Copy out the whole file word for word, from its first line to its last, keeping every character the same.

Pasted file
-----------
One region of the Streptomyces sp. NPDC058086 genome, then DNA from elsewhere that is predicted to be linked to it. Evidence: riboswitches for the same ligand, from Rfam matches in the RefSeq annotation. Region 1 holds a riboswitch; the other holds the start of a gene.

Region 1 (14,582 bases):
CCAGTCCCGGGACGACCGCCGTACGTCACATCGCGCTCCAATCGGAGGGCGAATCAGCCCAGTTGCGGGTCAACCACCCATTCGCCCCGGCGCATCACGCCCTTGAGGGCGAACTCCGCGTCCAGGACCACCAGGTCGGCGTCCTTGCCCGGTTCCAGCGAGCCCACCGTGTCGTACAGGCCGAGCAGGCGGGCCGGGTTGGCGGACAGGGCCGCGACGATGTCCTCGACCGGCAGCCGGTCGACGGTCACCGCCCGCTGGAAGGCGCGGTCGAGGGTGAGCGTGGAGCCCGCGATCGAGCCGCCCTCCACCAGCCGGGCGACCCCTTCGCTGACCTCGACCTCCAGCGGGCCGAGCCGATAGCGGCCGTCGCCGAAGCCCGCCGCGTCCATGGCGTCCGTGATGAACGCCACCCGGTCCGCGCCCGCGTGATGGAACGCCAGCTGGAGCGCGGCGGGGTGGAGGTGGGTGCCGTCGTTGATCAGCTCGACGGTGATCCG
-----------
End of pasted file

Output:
One region of the Streptomyces sp. NPDC058086 genome, then DNA from elsewhere that is predicted to be linked to it. Evidence: riboswitches for the same ligand, from Rfam matches in the RefSeq annotation. Region 1 holds a riboswitch; the other holds the start of a gene.

Region 1 (14,582 bases):
CCAGTCCCGGGACGACCGCCGTACGTCACATCGCGCTCCAATCGGAGGGCGAATCAGCCCAGTTGCGGGTCAACCACCCATTCGCCCCGGCGCATCACGCCCTTGAGGGCGAACTCCGCGTCCAGGACCACCAGGTCGGCGTCCTTGCCCGGTTCCAGCGAGCCCACCGTGTCGTACAGGCCGAGCAGGCGGGCCGGGTTGGCGGACAGGGCCGCGACGATGTCCTCGACCGGCAGCCGGTCGACGGTCACCGCCCGCTGGAAGGCGCGGTCGAGGGTGAGCGTGGAGCCCGCGATCGAGCCGCCCTCCACCAGCCGGGCGACCCCTTCGCTGACCTCGACCTCCAGCGGGCCGAGCCGATAGCGGCCGTCGCCGAAGCCCGCCGCGTCCATGGCGTCCGTGATGAACGCCACCCGGTCCGCGCCCGCGTGATGGAACGCCAGCTGGAGCGCGGCGGGGTGGAGGTGGGTGCCGTCGTTGATCAGCTCGACGGTGATCCG